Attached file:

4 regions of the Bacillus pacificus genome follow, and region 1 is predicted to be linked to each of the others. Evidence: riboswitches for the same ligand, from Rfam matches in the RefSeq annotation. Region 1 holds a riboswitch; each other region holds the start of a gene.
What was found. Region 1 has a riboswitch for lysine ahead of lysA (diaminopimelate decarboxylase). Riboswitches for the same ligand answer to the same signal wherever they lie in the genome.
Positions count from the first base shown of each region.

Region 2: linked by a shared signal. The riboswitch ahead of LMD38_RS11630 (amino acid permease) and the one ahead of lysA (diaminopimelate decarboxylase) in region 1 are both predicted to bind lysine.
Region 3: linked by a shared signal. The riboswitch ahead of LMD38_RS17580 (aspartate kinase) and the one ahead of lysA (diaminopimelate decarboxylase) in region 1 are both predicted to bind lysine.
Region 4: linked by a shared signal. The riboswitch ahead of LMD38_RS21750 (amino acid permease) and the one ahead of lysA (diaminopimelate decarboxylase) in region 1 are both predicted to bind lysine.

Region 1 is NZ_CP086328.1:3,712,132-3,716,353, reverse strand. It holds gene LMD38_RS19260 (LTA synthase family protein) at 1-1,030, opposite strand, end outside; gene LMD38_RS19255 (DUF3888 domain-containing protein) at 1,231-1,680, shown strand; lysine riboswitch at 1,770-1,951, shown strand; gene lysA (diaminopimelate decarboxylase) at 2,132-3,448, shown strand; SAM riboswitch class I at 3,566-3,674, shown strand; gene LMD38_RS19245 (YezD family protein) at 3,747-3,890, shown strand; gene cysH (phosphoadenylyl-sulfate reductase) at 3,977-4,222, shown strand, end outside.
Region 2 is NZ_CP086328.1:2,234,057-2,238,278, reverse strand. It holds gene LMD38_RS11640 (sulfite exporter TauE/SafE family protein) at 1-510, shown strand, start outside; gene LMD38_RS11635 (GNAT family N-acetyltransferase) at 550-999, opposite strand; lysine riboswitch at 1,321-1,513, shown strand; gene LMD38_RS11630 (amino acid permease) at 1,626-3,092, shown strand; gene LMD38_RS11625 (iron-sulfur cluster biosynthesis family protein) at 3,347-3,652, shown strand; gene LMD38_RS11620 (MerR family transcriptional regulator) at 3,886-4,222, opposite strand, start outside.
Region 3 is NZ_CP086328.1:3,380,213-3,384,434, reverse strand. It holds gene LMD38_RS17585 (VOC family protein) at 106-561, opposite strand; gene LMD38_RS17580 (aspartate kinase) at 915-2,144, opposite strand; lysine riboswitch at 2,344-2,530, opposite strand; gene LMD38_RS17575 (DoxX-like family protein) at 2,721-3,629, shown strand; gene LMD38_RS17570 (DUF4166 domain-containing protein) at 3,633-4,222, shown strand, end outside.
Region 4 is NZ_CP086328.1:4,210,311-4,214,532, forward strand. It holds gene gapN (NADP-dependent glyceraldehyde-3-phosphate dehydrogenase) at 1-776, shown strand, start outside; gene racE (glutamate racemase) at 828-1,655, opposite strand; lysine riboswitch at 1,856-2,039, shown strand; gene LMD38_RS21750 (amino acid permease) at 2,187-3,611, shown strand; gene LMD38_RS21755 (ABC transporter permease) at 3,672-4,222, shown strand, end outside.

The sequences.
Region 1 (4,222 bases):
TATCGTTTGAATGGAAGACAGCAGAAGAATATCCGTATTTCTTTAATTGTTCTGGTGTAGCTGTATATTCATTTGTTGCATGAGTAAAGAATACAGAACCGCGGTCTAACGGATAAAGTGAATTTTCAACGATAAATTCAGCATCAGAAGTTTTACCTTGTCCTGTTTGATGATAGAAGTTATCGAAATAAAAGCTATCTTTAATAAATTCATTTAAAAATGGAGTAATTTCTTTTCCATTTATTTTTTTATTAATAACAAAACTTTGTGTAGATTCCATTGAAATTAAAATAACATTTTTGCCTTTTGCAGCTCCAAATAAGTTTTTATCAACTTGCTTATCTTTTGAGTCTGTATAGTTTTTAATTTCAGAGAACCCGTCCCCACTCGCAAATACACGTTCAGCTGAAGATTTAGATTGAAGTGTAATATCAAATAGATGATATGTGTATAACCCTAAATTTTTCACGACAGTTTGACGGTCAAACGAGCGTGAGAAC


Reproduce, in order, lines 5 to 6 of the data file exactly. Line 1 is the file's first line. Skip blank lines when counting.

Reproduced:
Region 3: linked by a shared signal. The riboswitch ahead of LMD38_RS17580 (aspartate kinase) and the one ahead of lysA (diaminopimelate decarboxylase) in region 1 are both predicted to bind lysine.
Region 4: linked by a shared signal. The riboswitch ahead of LMD38_RS21750 (amino acid permease) and the one ahead of lysA (diaminopimelate decarboxylase) in region 1 are both predicted to bind lysine.